Forest biomass is strongly shaped by forest height across boreal to tropical forests in China

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Forest height is a major factor shaping geographic biomass patterns, and there is a growing dependence on forest height derived from satellite light detecting and ranging (LiDAR) to monitor large-scale biomass patterns. However, how the relationship between forest biomass and height is modulated by climate and biotic factors has seldom been quantified at broad scales and across various forest biomes, which may be crucial for improving broad-scale biomass estimations based on satellite LiDAR.


We used 1263 plots, from boreal to tropical forest biomes across China, to examine the effects of climatic (energy and water availability) and biotic factors (forest biome, leaf form and leaf phenology) on biomass–height relationship, and to develop the models to estimate biomass from forest height in China.

Important Findings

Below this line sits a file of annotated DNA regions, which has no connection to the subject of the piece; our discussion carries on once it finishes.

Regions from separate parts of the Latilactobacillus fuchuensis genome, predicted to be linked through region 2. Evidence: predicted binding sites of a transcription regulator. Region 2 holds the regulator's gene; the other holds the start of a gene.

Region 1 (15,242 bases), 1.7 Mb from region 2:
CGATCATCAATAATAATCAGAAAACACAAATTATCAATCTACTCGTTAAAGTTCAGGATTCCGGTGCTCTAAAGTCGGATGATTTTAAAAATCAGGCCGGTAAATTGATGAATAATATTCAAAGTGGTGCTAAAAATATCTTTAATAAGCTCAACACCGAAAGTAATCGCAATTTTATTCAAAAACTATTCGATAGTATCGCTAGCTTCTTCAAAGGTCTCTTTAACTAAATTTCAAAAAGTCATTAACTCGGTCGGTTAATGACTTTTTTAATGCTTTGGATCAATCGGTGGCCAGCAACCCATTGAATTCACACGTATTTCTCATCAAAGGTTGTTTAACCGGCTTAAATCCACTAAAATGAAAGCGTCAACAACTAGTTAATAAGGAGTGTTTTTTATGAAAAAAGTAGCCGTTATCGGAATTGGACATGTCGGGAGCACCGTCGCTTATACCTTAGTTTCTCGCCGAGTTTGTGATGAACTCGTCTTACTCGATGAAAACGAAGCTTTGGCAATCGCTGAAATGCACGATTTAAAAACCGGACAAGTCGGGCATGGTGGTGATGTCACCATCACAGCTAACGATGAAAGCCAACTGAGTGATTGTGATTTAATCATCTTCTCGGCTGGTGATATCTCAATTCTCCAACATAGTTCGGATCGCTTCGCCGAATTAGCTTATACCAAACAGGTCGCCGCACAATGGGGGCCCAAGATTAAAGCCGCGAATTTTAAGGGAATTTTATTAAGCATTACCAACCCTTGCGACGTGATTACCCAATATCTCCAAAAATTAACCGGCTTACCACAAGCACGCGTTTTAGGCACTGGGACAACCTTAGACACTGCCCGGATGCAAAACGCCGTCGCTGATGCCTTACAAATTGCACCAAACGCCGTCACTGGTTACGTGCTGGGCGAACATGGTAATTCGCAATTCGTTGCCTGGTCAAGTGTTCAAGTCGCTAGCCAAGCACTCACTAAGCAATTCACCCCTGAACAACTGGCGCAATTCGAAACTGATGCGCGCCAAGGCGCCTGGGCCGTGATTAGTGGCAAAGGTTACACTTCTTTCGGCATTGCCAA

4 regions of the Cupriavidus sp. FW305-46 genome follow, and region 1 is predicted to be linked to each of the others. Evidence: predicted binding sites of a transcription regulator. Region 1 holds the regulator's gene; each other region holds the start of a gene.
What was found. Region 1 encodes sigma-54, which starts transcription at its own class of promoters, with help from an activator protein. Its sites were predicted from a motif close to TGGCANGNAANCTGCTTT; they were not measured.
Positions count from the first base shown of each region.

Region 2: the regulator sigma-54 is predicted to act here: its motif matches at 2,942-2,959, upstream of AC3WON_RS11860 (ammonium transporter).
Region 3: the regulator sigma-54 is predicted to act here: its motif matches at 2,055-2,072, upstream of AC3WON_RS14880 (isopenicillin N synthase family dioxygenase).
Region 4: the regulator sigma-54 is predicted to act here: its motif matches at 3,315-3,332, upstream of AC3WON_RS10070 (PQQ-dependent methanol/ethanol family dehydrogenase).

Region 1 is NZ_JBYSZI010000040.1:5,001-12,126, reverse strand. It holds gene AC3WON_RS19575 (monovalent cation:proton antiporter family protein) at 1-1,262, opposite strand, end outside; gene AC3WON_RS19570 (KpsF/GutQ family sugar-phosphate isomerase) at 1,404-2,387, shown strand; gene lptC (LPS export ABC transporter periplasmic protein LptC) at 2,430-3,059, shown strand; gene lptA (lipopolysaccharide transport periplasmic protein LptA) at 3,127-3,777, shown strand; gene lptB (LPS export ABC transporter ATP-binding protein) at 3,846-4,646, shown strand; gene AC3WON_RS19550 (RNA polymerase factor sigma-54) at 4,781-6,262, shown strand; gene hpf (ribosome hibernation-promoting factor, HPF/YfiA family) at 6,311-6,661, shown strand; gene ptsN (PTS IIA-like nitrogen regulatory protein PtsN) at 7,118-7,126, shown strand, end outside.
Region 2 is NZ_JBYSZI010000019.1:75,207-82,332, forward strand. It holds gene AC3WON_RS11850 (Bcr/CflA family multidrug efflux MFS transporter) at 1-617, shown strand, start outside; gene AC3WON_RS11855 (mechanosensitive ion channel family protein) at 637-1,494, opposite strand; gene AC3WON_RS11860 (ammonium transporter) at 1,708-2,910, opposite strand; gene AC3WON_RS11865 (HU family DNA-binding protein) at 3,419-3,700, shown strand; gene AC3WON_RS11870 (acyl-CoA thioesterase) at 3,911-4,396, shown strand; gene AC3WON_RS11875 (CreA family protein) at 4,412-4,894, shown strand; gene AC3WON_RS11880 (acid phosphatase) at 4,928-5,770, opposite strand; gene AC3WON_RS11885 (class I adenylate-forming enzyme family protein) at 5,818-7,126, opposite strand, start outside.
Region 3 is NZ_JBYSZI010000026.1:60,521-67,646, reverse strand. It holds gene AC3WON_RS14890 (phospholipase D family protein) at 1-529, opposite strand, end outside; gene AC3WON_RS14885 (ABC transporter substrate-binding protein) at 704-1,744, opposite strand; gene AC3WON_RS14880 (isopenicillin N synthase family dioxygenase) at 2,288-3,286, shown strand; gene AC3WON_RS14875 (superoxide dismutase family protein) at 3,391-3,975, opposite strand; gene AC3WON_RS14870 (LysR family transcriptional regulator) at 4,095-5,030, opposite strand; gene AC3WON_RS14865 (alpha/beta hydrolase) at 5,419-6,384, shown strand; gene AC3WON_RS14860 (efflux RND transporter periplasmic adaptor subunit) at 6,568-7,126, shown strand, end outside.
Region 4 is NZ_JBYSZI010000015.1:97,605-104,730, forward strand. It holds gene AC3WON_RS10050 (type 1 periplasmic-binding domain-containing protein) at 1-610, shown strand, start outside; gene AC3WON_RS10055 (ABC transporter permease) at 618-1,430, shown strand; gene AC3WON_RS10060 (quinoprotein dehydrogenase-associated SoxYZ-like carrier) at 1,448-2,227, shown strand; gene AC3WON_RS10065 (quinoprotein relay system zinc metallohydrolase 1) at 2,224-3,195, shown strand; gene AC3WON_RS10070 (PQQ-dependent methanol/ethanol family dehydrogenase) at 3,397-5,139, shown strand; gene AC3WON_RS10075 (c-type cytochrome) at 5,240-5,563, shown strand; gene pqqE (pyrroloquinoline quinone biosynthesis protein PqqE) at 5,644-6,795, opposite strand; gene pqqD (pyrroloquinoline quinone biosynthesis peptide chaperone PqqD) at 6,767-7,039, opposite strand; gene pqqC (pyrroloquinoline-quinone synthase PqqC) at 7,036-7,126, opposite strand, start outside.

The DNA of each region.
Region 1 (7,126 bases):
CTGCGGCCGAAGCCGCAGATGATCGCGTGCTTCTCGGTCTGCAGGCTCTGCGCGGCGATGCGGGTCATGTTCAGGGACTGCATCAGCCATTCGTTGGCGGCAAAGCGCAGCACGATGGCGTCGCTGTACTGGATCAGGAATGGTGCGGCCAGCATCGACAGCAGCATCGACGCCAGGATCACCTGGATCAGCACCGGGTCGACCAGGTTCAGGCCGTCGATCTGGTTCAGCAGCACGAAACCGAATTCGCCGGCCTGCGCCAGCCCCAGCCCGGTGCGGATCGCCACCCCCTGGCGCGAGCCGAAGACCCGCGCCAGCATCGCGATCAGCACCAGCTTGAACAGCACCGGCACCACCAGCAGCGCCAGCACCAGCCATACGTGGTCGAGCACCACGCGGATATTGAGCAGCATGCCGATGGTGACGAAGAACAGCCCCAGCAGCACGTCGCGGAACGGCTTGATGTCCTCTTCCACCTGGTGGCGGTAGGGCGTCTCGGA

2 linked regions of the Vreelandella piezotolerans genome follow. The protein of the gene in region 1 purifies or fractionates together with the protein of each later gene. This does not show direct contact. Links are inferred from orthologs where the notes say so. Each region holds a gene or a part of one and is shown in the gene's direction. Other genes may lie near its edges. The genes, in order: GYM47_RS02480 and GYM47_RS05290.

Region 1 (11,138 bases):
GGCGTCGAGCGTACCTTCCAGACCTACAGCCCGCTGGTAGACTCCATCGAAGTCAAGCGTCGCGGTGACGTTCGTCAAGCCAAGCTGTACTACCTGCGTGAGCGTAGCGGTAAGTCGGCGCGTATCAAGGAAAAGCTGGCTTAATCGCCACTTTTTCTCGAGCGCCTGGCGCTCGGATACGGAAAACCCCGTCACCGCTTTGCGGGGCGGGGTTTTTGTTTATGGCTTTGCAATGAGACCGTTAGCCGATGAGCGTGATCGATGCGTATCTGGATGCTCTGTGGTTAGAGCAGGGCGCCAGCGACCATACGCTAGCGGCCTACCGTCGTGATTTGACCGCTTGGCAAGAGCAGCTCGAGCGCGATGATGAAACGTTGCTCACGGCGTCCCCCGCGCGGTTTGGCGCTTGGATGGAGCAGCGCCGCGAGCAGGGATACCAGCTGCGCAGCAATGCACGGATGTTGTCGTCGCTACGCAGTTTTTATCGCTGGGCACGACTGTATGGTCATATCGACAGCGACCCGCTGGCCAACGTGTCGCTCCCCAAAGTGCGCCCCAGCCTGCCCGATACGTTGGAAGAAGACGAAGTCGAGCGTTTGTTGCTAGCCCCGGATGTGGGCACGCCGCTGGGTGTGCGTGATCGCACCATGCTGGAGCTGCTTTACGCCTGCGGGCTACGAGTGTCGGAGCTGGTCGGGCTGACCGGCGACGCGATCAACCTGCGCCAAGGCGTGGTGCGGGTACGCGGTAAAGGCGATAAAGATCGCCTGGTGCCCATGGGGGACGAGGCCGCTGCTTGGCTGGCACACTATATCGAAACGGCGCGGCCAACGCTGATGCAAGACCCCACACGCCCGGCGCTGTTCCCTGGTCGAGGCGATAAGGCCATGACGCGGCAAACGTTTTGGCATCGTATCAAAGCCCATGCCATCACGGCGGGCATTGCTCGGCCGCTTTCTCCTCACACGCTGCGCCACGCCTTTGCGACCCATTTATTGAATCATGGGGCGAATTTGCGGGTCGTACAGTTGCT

(i) Forest height alone explained 62% of variation in forest biomass across China and was far more powerful than climate and other biotic factors. (ii) However, the relationship between biomass and forest height were significantly affected by climate, forest biome, leaf phenology (evergreen vs. deciduous) and leaf form (needleleaf vs. broadleaf). Among which, the effect of climate was stronger than other factors. The intercept of biomass–height relationship was more affected by precipitation while the slope more affected by energy availability. (iii) When the effects of climate and biotic factors were considered in the models, geographic biomass patterns could be well predicted from forest height with an r2 between 0.63 and 0.78 (for each forest biome and for all biomes together). For most biomes, forest biomass could be well predicted with simple models including only forest height and climate. (iv) We provided the first broad-scale models to estimate biomass from forest height across China, which can be utilized by future LiDAR studies. (v) Our results suggest that the effect of climate and biotic factors should be carefully considered in models estimating broad-scale forest biomass patterns with satellite LiDAR.

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